4 cupfuls mashed potato.
3/4 teaspoonful salt.
pound butter (melted).
1 pint milk.
2eggs (well beaten).
1 cupful boiled rice.
1 cupful milk.
1/4 teaspoonful soda (dissolved).
1 cupful flour.
2 teaspoonfuls butter (melted).
3eggs (well beaten).
Mix, and boil in deep lard, beating up the batter every time before dropping in more fritters.
To Vary them, add half a lemon-peel, grated; a little grated nutmeg, and one third of a cupful of Zante currants, rubbed through the flour, with four tablespoonfuls of sugar.
1/2 teaspoonful salt. l 1/2 cupfuls milk. 1/3 teaspoonful soda (dissolved).
Flour to make a thick batter.
Mix together, and beat well. Boil in deep lard. The peas or squash should be mashed smooth. The peas will mash more easily if wet gradually with a few spoonfuls of hot milk.
These are delicious. A good way to use squash or peas "left over."
1 pint grated sweet corn.
2eggs, beaten light.
1 cupful flour.
1/2 teaspoonful baking powder. 2/3 cupful butter melted (less will do). 1 cupful milk. 1 teaspoonful salt 1/4 teaspoonful pepper.
Mix well (one egg will do if you use the full amount of butter), and drop by spoonfuls into boiling lard. Each should be the size of an oyster.
It will take about twelve ears of corn to make a pint grated. This is a good way to use up corn which is no longer young. These fritters are favorites everywhere. They may be fried like griddle-cakes, if you choose, with but a little lard; in this case use only about two tablespoonfuls of flour.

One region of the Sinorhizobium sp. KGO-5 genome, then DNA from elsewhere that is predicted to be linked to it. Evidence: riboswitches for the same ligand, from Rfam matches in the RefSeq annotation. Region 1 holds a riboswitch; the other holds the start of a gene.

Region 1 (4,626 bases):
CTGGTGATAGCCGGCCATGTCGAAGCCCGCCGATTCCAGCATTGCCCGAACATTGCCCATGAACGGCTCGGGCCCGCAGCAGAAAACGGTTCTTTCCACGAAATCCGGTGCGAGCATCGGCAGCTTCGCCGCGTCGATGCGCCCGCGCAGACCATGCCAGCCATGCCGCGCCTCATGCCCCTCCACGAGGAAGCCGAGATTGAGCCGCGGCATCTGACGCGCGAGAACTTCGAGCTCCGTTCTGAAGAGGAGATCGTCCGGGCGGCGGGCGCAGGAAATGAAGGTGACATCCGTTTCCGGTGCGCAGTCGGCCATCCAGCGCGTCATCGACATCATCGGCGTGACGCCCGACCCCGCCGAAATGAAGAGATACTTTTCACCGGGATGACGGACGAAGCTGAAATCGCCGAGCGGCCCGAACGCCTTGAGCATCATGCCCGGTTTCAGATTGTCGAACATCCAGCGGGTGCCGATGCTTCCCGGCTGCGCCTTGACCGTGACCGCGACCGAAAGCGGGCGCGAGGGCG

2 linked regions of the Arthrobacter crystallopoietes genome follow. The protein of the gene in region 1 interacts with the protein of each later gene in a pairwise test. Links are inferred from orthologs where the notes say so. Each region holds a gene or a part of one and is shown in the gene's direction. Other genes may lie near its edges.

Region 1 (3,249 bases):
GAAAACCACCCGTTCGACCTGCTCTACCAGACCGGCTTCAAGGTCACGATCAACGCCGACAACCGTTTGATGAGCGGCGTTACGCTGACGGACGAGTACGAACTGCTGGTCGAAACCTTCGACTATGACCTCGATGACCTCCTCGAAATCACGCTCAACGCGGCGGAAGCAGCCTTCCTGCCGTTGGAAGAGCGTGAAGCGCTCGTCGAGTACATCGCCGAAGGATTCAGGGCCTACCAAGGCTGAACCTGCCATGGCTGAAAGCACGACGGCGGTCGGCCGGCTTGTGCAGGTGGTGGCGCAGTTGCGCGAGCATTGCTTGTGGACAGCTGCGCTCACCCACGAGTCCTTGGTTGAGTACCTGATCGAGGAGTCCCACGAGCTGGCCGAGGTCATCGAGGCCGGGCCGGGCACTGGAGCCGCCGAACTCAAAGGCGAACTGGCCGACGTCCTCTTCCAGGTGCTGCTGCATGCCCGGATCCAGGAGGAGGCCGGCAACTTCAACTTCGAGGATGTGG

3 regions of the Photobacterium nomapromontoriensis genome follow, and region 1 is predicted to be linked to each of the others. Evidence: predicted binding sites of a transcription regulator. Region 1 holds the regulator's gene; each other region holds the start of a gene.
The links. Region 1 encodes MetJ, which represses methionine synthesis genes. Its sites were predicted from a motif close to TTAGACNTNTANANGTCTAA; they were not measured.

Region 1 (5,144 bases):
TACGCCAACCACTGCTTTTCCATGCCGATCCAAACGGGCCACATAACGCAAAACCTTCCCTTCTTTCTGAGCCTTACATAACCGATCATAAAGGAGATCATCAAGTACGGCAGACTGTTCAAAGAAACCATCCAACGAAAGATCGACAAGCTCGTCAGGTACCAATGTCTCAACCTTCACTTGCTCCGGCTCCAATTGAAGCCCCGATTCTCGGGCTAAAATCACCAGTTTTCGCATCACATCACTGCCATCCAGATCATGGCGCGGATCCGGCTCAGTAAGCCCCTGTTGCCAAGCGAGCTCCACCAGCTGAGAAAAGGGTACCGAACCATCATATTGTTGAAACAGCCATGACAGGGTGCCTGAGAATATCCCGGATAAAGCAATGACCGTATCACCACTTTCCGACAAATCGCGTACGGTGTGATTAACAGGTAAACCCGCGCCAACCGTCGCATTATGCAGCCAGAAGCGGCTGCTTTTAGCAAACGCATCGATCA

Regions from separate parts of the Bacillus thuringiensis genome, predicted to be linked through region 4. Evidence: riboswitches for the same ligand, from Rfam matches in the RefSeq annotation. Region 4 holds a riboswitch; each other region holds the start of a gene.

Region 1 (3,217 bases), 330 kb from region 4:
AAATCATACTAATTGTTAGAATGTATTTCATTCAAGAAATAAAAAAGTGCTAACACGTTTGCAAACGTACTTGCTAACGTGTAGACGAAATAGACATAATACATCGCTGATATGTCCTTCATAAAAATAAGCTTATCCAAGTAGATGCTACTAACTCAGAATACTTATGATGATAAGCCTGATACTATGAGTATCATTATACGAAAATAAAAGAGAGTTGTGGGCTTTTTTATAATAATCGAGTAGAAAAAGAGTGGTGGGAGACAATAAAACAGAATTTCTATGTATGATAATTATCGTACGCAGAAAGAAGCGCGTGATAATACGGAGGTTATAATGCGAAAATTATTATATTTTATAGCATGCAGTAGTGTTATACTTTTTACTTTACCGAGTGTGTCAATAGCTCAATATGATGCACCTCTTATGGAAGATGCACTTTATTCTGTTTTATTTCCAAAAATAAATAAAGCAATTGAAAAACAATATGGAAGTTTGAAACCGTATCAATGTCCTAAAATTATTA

6 ears corn.
A little salt and pepper.
1 egg (beaten light).
2 tablespoonfuls flour.
1 1/4 teaspoonful baking powder.
Slit each row of grains with a sharp knife, then scrape from the cob. Add the seasoning and egg. Mix the baking-powder with the flour, and stir it thoroughly through the corn. Drop by spoonfuls into boiling butter and lard mixed, just deep enough to cover the fritters.
Boiled corn may be used for these, though it is not so good. In this case use a little milk.
Oyster Fritters. (No. 1.)
Make a batter as for "Plain Fritters," using the liquor from the oysters in place of half the milk, and omitting salt. Dip each oyster in the batter, and boil in deep lard. Serve, with squares of lemon, on a small dish, to accompany them.
No. 2, The same as above, but make the batter thinner, and chop the oysters, which are then mixed through the batter. Use one half a tablespoonful of the batter to each fritter. Boil and serve as above.
1 cupful clams (chopped). 1 cupful milk. Salt and pepper.
1 egg (beaten well).
1/2 teaspoonful soda, dissolved.
(Measure the clams after they are taken from the shell.) Add the liquor from the clams to the milk. Add the egg, with salt and pepper, and flour enough for a rather thick batter. Then mix in the clams; and just before frying, beat in the soda. Use half a tablespoonful of batter to each fritter.
N. B. If you cannot get the clams already opened, see "To Open Clams."
1 pint corn meal. Boiling water. A little salt.
1 egg (beaten light). 1 tablespoonful cream or melted butter.
Pour over the corn meal enough boiling water to thoroughly moisten it. Let it stand a few minutes. Then add the other things. With floured hands make into balls, and boil in deep lard. Serve hot, with syrup, for breakfast, tea, or a plain dessert.
A few stale rolls.
1 cup milk.
2 tablespoonfuls sugar. 1/2 teaspoonful nutmeg.
Cut off the crust, and trim the rolls into round balls.
1/2 teaspoonful cinnamon.
3 eggs (yolks only).
1 cupful powdered crackers.
Mix the milk, sugar and spices in a deep pan. Lay the rolls in, and wet them thoroughly on all sides. Let them soak in the milk a few minutes. Then "Egg-and-crumb" them. Boil in deep lard. Drain, and serve hot with sauce for dessert.